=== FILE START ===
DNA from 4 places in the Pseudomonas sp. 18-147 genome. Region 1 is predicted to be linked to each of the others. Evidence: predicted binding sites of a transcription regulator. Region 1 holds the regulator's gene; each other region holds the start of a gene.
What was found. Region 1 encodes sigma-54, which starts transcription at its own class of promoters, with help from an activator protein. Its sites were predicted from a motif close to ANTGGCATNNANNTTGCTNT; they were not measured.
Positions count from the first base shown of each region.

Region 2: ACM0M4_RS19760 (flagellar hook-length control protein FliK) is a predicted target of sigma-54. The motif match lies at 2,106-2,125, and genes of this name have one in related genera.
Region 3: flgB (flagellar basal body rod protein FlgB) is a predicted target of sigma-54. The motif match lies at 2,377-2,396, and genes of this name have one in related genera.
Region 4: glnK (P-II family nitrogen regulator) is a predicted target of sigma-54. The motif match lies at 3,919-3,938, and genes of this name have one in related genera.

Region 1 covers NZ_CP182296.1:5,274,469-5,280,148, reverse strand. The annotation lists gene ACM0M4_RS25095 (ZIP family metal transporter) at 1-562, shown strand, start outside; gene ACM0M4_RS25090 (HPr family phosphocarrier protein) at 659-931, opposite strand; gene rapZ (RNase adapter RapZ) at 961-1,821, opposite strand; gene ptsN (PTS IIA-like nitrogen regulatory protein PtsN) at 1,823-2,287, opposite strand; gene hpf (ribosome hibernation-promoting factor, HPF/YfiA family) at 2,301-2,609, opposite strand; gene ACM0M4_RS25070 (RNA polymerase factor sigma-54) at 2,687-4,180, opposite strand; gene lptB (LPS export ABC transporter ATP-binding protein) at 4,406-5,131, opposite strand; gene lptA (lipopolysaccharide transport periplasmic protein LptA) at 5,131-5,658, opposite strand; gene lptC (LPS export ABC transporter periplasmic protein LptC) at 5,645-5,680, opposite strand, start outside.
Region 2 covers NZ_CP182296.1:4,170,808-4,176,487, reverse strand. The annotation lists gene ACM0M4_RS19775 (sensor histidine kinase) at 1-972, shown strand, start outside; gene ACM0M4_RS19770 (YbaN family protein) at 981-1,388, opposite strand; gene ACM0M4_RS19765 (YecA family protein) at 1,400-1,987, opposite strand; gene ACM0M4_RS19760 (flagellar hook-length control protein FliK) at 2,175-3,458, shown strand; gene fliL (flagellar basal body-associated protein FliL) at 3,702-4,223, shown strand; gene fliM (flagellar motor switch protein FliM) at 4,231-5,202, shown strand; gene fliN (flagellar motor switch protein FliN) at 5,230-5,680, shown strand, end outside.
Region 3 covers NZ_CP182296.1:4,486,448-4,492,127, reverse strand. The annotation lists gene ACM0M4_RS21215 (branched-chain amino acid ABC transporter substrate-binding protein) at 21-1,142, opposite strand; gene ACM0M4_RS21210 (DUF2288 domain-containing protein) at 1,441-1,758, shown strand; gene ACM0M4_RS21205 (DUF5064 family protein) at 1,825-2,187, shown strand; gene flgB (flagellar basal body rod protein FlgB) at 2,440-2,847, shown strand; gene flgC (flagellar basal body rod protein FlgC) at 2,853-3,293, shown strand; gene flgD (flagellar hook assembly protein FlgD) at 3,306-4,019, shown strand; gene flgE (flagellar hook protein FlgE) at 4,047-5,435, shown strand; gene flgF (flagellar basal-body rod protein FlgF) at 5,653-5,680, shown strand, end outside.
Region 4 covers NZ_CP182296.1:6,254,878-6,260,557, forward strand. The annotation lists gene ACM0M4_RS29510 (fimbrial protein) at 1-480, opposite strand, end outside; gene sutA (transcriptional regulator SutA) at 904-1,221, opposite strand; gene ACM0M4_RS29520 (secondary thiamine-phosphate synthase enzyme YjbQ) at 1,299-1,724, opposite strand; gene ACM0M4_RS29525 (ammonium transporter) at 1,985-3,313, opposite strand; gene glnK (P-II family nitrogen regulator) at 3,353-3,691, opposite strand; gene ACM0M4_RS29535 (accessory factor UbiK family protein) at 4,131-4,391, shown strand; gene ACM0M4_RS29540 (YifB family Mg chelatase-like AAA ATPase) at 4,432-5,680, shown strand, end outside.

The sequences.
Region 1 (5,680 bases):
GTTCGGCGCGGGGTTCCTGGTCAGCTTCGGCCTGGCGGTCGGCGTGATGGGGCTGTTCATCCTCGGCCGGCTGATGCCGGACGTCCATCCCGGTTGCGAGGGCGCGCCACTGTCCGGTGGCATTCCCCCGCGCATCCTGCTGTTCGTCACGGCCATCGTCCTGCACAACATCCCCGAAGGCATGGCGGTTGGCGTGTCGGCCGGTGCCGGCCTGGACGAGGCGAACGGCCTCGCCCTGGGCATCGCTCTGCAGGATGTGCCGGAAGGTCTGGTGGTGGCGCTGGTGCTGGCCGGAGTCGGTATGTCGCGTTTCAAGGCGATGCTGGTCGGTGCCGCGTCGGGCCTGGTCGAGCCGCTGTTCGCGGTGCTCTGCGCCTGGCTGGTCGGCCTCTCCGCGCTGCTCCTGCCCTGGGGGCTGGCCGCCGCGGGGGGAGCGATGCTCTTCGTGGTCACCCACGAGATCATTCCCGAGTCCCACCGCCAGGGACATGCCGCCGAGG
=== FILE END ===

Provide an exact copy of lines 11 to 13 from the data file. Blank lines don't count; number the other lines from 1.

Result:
The sequences.
Region 1 (5,680 bases):
GTTCGGCGCGGGGTTCCTGGTCAGCTTCGGCCTGGCGGTCGGCGTGATGGGGCTGTTCATCCTCGGCCGGCTGATGCCGGACGTCCATCCCGGTTGCGAGGGCGCGCCACTGTCCGGTGGCATTCCCCCGCGCATCCTGCTGTTCGTCACGGCCATCGTCCTGCACAACATCCCCGAAGGCATGGCGGTTGGCGTGTCGGCCGGTGCCGGCCTGGACGAGGCGAACGGCCTCGCCCTGGGCATCGCTCTGCAGGATGTGCCGGAAGGTCTGGTGGTGGCGCTGGTGCTGGCCGGAGTCGGTATGTCGCGTTTCAAGGCGATGCTGGTCGGTGCCGCGTCGGGCCTGGTCGAGCCGCTGTTCGCGGTGCTCTGCGCCTGGCTGGTCGGCCTCTCCGCGCTGCTCCTGCCCTGGGGGCTGGCCGCCGCGGGGGGAGCGATGCTCTTCGTGGTCACCCACGAGATCATTCCCGAGTCCCACCGCCAGGGACATGCCGCCGAGG